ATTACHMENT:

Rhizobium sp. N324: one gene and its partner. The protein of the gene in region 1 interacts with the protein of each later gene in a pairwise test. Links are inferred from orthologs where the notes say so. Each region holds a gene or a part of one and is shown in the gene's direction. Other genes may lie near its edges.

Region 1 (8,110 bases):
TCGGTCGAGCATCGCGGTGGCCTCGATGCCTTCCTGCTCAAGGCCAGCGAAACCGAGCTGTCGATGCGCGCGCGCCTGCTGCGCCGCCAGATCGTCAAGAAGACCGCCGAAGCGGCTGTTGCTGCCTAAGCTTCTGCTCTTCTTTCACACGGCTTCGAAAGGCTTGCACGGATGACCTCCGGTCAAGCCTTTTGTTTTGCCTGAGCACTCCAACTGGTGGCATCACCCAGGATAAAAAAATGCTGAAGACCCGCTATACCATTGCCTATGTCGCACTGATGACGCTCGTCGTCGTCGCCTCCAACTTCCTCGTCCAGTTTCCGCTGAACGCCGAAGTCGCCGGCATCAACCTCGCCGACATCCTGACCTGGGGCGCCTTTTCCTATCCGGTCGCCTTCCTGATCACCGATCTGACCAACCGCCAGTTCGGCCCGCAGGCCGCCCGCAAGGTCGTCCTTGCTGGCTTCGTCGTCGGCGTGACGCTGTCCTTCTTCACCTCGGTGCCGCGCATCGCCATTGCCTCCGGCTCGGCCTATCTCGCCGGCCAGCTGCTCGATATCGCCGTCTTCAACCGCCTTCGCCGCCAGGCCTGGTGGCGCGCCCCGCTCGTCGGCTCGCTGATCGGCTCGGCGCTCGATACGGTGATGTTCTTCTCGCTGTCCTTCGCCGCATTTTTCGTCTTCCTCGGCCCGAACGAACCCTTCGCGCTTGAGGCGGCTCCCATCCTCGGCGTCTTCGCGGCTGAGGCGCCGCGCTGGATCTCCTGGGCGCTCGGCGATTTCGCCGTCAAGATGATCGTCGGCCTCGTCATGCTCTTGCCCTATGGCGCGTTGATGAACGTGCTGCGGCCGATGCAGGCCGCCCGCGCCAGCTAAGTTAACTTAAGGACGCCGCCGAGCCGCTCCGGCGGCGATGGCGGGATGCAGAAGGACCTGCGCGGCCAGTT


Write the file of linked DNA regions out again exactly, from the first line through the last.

Rhizobium sp. N324: one gene and its partner. The protein of the gene in region 1 interacts with the protein of each later gene in a pairwise test. Links are inferred from orthologs where the notes say so. Each region holds a gene or a part of one and is shown in the gene's direction. Other genes may lie near its edges.

Region 1 (8,110 bases):
TCGGTCGAGCATCGCGGTGGCCTCGATGCCTTCCTGCTCAAGGCCAGCGAAACCGAGCTGTCGATGCGCGCGCGCCTGCTGCGCCGCCAGATCGTCAAGAAGACCGCCGAAGCGGCTGTTGCTGCCTAAGCTTCTGCTCTTCTTTCACACGGCTTCGAAAGGCTTGCACGGATGACCTCCGGTCAAGCCTTTTGTTTTGCCTGAGCACTCCAACTGGTGGCATCACCCAGGATAAAAAAATGCTGAAGACCCGCTATACCATTGCCTATGTCGCACTGATGACGCTCGTCGTCGTCGCCTCCAACTTCCTCGTCCAGTTTCCGCTGAACGCCGAAGTCGCCGGCATCAACCTCGCCGACATCCTGACCTGGGGCGCCTTTTCCTATCCGGTCGCCTTCCTGATCACCGATCTGACCAACCGCCAGTTCGGCCCGCAGGCCGCCCGCAAGGTCGTCCTTGCTGGCTTCGTCGTCGGCGTGACGCTGTCCTTCTTCACCTCGGTGCCGCGCATCGCCATTGCCTCCGGCTCGGCCTATCTCGCCGGCCAGCTGCTCGATATCGCCGTCTTCAACCGCCTTCGCCGCCAGGCCTGGTGGCGCGCCCCGCTCGTCGGCTCGCTGATCGGCTCGGCGCTCGATACGGTGATGTTCTTCTCGCTGTCCTTCGCCGCATTTTTCGTCTTCCTCGGCCCGAACGAACCCTTCGCGCTTGAGGCGGCTCCCATCCTCGGCGTCTTCGCGGCTGAGGCGCCGCGCTGGATCTCCTGGGCGCTCGGCGATTTCGCCGTCAAGATGATCGTCGGCCTCGTCATGCTCTTGCCCTATGGCGCGTTGATGAACGTGCTGCGGCCGATGCAGGCCGCCCGCGCCAGCTAAGTTAACTTAAGGACGCCGCCGAGCCGCTCCGGCGGCGATGGCGGGATGCAGAAGGACCTGCGCGGCCAGTT